Cornwall Borough’s “Cold Springs” Water Supply

 by Bruce Chadbourne January 2023 (similar to that published in

Admit it, these days when you need water you reach for the faucet with very little thought. In the old days when indoor plumbing was still more of a luxury, the supply of water required some planning. In 1879 newly married Robert H. Coleman was building an exquisite mansion in Cornwall center for his new bride. He literally went to great lengths to furnish it with running water. How did he do it?

At Coleman’s request, civil engineer Henry Kendall reported on January 14, 1880 the results of a survey of springs in the wooded hills of Anne Coleman Alden’s property known as Cold Springs [Note: vicinity of Old Mine Road and Route 117 today]. The survey had been conducted two months earlier in November 1879 in a period he described as “great drought.” Even so, per his report the survey of three outlets provided a combined flow of 42,000 gallons per day.

From his Lebanon office at 927 Cumberland Street, Kendall described the vertical drop of 97 to 130 feet from the various springs to Coleman’s mansion, over an estimated distance of 9,000 feet.  He therefore proposed collecting the water in a basin 90 feet above the mansion and provided further details of the sizes of pipe needed. The run from the collection basin to the mansion would be served by a 4-inch pipe, providing 30 gallons per minute of flow.

Robert H. Coleman had married Lillie Clark on January 5, 1879. While they were spending a fair part of the year traveling and honeymooning in Thomasville Georgia, he had his manager Artemus Wilhelm and architect Wm. B. Powell busy designing and building the new mansion. Affluence and luxury were perhaps not the only reason necessitating the project, as Lillie’s frail health had been a growing concern for which reliable water might be considered more of a necessity.

Up until that time the family of Susan Ellen Coleman, with her son Robert and daughter Anne at “The Cottage” in Cornwall Center, had depended on water from Snitz Creek and a small spring house on the adjacent Smith farm.  With the construction a large extension to the Cottage two years earlier, and the construction of Robert H. Coleman’s first mansion for his new bride, the expectation of piped, running water necessitated what became one of Cornwall’s first water supplies.  [Note: The Cornwall Iron Master’s mansion now known as “Buckingham Mansion” at Cornwall Manor, had a similar piped water system from a small reservoir that had been established on the hills near Minersvillage.]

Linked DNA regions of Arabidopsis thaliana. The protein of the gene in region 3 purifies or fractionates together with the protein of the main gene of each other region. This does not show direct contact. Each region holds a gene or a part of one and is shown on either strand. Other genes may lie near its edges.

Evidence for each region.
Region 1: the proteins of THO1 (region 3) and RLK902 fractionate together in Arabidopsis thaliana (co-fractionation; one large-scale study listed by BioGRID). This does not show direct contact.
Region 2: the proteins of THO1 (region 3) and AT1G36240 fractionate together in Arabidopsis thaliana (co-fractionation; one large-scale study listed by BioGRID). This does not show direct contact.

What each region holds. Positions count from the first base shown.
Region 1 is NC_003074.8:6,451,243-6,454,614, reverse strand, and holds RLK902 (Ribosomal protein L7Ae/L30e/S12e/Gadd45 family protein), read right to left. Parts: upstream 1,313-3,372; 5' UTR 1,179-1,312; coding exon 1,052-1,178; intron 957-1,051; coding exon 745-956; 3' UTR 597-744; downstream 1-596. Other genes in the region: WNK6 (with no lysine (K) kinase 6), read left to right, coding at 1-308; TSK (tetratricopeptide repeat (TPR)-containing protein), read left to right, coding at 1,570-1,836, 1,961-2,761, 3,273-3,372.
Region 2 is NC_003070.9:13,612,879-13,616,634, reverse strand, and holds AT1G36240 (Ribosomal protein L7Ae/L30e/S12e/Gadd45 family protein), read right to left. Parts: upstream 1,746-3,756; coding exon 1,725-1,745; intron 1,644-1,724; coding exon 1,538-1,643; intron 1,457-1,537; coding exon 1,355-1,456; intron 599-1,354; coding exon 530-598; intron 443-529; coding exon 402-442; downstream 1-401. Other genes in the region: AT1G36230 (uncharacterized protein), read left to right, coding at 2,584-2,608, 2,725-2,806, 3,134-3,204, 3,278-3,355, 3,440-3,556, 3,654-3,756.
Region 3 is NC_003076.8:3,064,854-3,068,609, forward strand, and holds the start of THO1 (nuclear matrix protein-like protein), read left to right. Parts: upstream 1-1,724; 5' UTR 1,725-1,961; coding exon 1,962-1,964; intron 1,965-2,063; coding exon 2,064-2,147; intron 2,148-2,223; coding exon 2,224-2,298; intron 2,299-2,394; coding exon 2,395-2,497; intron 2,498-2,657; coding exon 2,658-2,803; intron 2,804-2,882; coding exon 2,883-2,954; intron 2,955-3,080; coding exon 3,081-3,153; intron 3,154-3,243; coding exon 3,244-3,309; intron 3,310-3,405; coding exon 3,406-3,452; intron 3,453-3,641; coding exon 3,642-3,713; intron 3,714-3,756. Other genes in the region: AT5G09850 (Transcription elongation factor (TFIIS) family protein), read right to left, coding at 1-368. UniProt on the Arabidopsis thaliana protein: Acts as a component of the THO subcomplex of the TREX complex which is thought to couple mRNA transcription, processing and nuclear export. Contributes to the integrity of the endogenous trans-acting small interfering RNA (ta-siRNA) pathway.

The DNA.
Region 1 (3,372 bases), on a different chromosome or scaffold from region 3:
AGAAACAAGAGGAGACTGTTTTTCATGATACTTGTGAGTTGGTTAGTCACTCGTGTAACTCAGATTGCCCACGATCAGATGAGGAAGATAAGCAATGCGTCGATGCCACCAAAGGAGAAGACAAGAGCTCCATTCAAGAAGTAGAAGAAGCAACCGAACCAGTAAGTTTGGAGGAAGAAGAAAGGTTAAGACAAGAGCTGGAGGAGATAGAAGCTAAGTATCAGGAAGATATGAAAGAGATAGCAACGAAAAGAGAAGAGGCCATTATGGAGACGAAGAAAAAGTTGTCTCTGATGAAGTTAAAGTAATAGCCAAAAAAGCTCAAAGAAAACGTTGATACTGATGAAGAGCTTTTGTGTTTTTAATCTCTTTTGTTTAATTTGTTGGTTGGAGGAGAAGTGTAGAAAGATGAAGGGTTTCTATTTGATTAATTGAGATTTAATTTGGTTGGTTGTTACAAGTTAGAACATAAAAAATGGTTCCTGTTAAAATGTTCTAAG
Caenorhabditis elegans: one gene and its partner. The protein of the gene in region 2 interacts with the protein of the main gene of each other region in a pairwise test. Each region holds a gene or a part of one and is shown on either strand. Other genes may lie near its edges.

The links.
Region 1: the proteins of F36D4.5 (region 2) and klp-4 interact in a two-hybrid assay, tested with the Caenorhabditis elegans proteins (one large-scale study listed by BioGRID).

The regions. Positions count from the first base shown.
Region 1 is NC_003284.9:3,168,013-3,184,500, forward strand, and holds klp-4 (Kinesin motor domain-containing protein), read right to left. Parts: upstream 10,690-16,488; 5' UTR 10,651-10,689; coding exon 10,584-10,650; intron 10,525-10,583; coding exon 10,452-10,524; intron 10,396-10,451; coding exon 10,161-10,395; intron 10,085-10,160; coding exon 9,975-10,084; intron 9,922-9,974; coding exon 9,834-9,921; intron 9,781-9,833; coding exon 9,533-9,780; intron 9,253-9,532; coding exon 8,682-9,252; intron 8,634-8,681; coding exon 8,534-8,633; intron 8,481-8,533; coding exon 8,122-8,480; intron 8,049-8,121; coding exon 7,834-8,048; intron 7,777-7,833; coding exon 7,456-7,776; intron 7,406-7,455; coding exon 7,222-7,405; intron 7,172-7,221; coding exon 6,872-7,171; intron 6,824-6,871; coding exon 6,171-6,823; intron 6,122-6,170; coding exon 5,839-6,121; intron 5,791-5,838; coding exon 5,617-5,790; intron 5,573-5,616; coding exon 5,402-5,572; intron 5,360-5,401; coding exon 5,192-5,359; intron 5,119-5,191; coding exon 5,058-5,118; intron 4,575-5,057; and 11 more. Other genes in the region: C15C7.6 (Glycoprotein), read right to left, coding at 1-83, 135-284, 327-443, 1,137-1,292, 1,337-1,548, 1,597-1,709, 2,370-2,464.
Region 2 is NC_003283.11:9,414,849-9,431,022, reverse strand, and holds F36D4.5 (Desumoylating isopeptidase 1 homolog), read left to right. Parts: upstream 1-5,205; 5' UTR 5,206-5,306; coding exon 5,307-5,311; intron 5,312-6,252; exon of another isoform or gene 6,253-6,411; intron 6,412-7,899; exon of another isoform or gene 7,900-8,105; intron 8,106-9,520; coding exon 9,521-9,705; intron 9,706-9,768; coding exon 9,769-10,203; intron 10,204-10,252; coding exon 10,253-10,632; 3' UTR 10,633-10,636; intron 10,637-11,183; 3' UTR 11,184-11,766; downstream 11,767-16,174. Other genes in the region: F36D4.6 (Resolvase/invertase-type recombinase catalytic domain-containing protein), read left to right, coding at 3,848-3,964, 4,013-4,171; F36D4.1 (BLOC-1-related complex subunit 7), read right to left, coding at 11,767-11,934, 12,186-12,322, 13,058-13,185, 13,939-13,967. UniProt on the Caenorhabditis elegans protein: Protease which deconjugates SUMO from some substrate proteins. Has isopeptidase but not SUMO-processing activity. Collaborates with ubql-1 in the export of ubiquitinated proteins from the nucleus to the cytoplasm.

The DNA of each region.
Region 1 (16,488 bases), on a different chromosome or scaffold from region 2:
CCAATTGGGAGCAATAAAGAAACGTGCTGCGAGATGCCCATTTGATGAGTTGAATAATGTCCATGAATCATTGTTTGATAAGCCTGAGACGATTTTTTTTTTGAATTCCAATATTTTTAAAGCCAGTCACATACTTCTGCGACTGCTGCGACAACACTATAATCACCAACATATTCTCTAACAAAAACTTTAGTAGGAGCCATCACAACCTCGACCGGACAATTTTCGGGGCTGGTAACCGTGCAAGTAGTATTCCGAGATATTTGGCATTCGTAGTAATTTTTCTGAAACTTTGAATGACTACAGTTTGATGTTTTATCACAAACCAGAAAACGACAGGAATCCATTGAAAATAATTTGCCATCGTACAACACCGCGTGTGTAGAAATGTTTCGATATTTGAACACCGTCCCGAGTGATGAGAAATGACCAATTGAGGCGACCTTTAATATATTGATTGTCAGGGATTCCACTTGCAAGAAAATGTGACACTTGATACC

Kendall Bros. "Survey" of Cold Springs, January 1880

Given its surplus capacity, the Cold Springs water system would later expand to supply other houses in Cornwall over a few years’ time. Included was the great Millwood mansion or “Alden Villa” built by Anne Coleman Alden in 1881 for her son Robert Percy Alden; the water main passing near the hill on which it still stands.

The curious part of the Cold Springs water supply is that it still flows today. At the time of its development, the wooded hills were relatively quiet, being used to harvest trees for the charcoal furnace. The Cornwall & Lebanon Railroad, and the extension that would lead to the birth of Mount Gretna did not exist. There were no National Guard encampments, no church Sunday school picnics. All of these have come and gone; the springs still flow.


The springs were tapped at four locations; each capped with a small dome-like stone structure known as a beehive. These remain today, moss-covered and tucked away in the woods of Old Mine Road, continuing to collect spring water. Their approximate locations are indicated in Kendall’s original 1880 pencil sketch.